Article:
Coding My First Game

Let’s play a game!

Over the past two years, I’ve learnt a bit of Javascript (JS) to scrape and transform data from websites. Having never written JS before, this was my entry to coding for the web and was quite fun. To extend my skills, I wanted to use some of the front-end JS I’ve learnt to build a simple word game. This is that game!

Let’s Play!

First, you can find the rules here: How to Play.

Then, find another human near you and click below to play.

Play WordBugs

Now onto how I built this:

Story Time

This game started as a spoken-out-aloud game played with my SO who’s a vocabulary fiend like me (she’s better though).The spoken rules are identical to the “How to Play” rules above.

Initially, the scope was simple. The game interface was just there to keep scores and the current word fragment. The players were still responsible for defining if a word was created and/or if the current letters couldn’t lead to a word. After a quick wireframe in Notes:

I fired up VS Code and using the incredibly helpful Live Server plugin and too many Google searches, I built this out of plain old HTML and CSS:

Not exactly pretty, but it gave me the framework to ✨do cool stuff✨.

First, I defined the instructions for the interactions with the site:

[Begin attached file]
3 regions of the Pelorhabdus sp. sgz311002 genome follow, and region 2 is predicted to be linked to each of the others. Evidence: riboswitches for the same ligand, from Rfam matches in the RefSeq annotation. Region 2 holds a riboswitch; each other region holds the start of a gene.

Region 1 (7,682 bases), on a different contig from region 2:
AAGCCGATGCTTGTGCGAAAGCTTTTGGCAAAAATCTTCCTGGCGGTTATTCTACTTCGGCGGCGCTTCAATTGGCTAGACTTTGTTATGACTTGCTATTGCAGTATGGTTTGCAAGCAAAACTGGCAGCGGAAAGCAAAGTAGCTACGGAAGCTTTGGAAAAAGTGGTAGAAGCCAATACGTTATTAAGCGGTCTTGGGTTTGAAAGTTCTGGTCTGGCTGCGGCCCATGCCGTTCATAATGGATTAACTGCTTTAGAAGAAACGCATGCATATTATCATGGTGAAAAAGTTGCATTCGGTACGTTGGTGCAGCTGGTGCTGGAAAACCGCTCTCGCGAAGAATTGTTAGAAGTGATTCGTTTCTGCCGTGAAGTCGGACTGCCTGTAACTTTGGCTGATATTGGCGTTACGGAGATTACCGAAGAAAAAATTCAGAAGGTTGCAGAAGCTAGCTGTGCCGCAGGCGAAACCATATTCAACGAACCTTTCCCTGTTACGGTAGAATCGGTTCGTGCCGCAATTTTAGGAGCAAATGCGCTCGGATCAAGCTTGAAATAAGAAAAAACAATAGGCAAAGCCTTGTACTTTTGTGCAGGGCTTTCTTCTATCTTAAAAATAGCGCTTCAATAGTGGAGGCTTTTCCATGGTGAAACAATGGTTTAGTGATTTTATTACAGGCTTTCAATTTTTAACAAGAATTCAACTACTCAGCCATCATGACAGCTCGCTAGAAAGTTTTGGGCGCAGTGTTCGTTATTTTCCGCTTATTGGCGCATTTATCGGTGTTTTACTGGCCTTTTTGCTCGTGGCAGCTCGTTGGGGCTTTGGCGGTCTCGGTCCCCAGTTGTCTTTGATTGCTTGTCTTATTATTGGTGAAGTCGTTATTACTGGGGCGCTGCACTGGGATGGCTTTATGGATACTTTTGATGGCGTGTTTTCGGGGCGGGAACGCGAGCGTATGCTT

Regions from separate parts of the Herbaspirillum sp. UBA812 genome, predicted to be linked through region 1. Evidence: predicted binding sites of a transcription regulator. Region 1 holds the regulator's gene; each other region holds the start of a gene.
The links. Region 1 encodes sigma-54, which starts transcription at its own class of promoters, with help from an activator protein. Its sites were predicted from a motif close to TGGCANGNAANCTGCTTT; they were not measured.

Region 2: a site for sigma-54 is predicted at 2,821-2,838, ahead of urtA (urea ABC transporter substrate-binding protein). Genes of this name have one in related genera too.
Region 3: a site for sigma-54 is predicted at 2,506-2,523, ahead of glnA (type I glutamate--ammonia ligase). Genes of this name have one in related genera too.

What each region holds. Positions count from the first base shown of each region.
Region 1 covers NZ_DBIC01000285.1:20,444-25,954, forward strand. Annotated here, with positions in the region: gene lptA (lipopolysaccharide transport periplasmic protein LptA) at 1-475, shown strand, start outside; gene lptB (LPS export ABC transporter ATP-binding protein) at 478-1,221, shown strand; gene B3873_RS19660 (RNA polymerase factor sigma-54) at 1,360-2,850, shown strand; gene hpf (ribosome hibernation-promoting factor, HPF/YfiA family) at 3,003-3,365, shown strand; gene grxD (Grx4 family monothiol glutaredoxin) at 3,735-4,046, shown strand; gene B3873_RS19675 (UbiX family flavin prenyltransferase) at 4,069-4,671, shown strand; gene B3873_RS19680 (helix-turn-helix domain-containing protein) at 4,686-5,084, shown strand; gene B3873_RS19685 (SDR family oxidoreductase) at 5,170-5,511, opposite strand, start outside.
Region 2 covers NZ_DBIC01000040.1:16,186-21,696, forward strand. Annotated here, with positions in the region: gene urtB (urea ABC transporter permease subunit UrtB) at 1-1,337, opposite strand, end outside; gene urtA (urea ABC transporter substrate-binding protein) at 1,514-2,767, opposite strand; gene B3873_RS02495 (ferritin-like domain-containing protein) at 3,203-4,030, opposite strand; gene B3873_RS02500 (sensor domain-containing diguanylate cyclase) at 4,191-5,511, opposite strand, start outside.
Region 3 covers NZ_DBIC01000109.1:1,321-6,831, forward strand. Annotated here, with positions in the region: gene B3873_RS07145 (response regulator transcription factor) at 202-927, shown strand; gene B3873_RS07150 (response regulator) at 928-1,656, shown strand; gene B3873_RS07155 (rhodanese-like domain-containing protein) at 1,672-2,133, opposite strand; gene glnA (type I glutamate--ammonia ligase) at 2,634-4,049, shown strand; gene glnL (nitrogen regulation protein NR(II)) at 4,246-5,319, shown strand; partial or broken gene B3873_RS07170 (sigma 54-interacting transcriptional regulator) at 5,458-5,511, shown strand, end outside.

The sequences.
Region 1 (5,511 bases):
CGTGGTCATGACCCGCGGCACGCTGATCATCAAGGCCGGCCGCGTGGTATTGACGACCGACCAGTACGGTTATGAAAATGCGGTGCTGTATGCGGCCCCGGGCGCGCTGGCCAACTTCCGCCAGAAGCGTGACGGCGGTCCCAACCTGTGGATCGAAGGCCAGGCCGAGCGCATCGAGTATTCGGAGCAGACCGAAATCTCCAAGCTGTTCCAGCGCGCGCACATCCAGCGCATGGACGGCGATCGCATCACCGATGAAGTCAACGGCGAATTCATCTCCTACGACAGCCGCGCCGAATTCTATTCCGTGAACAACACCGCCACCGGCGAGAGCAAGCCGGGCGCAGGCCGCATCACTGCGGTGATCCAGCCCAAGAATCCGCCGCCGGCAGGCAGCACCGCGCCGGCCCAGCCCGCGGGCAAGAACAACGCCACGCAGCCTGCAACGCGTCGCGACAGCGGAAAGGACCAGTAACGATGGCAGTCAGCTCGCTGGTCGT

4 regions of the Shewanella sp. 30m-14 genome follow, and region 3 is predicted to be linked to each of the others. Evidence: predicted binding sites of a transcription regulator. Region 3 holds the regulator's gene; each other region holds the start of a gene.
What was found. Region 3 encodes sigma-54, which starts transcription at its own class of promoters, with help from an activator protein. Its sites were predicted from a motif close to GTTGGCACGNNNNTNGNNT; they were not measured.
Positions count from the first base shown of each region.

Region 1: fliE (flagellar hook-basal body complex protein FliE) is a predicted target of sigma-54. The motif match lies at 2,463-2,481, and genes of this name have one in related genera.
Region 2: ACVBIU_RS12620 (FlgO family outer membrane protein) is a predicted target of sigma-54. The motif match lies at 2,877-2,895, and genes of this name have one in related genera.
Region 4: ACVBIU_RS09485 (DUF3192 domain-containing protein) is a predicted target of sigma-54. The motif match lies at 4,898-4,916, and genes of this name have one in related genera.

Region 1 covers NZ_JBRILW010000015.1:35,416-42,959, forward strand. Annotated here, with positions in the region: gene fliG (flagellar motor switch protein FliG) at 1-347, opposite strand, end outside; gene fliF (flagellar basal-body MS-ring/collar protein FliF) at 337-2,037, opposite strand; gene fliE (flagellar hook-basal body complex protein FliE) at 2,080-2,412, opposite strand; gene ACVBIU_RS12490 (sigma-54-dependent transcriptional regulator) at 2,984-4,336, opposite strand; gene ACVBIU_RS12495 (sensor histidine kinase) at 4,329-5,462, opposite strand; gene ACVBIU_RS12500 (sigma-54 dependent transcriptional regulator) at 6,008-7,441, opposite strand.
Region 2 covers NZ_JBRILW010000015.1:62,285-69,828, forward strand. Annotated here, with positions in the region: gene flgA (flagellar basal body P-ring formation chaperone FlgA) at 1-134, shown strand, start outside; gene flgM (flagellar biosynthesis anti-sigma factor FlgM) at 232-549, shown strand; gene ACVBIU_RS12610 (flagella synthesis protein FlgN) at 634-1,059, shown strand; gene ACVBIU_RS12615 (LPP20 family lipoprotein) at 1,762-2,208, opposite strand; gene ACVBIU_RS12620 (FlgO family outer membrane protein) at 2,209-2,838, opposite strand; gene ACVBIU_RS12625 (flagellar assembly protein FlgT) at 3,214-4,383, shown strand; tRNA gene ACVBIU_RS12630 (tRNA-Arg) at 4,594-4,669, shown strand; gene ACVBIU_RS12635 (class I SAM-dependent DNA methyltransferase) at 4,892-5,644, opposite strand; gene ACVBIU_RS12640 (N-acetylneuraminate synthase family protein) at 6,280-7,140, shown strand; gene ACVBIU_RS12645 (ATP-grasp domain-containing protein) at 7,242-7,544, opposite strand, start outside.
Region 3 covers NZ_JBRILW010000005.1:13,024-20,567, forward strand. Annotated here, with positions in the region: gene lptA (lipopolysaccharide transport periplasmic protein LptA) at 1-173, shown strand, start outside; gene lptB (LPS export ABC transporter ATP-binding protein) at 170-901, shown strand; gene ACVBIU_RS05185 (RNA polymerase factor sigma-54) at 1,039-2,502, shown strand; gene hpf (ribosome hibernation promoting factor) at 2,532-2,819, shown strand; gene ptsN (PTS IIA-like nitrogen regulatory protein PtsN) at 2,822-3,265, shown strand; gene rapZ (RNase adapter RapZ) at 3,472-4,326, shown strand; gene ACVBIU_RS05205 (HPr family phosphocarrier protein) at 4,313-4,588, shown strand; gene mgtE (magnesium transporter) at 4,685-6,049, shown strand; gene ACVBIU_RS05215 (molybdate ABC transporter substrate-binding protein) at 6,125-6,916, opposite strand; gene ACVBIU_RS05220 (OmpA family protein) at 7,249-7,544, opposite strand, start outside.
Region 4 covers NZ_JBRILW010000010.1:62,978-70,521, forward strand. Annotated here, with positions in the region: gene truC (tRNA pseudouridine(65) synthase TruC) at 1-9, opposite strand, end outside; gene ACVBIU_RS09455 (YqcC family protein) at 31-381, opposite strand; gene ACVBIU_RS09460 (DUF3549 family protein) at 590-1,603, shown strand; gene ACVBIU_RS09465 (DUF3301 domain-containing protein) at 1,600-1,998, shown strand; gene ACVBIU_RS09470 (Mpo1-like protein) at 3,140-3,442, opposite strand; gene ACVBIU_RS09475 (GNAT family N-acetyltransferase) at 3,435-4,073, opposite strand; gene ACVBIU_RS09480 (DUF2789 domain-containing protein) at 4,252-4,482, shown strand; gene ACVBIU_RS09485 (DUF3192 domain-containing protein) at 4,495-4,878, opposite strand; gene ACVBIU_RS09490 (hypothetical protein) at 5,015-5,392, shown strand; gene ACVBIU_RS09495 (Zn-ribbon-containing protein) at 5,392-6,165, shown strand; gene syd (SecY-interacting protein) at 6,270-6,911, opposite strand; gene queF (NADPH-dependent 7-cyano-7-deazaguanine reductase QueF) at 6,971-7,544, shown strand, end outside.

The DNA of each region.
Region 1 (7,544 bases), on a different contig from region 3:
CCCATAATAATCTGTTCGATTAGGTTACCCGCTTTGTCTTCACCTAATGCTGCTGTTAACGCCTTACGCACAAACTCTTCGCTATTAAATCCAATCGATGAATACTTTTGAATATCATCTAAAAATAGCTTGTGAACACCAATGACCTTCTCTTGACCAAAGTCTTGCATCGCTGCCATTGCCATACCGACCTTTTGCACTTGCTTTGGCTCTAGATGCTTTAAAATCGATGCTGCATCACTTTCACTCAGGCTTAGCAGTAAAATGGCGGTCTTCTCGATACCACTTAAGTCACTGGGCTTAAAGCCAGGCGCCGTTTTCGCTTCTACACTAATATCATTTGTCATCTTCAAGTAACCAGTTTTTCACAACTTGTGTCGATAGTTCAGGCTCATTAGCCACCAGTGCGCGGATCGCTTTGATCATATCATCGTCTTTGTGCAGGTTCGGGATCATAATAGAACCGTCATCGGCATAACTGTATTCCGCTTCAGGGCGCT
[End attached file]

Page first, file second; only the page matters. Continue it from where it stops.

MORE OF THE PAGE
• If addButton tapped:
    • Take the characters from the text box and append them to the existing word fragment.
    • Clear the text box.
  • If resetButton tapped:
    • Set p1score and p2score to zero
    • Set word fragment to empty string
    • Clear the text box
  • If p1winButton tapped:
    • Increment p1score
    • Set word fragment to empty string
    • Clear the text box
  • If p2winButton tapped:
    • Increment p2score
    • Set word fragment to empty string
    • Clear the text box

Then I took these specs and wrote the actual JS, making the site work interactively. This was the real “it’s alive” moment for me.

After adding in Bootstrap to make the site pretty and responsive (shout out to Start Bootstrap for the theme), I had a prettier version with identical functionality:

This looked nice but wasn’t very smart. I wanted the logic for valid and invalid words to be built into the game with automatic scoring.

That would need more JS and the addition of a word list. After some searching, I happened upon the SCOWL (Spell Checker Oriented Word Lists) and Friends database. It’s really handy because it lets you build word lists based on parameters like British and American Spelling, diacritics and size of word list.

A new challenge was that this word list had to be downloaded by the user’s browser each time the game loaded (assuming no caching) so I chose the smallest word list available (SCOWL_10) for testing. It had 4492 words with the options chosen and was 37KB in size. I updated the site code and it could now automatically score players based on it’s internal word list:

However, this list was severely restrictive when actually playing. It just didn’t have enough words. Since the average 20-year-old American knows 42000 words, we’d need a word list with a lot more words. Also, due to the nature of the game, I expect players to play towards more esoteric words to beat opponents (check your vocabulary here). So I went back to SCOWL and grabbed SCOWL_50 with ±104k words and a 992KB file size. That worked but I needed to trim down that 992KB file size.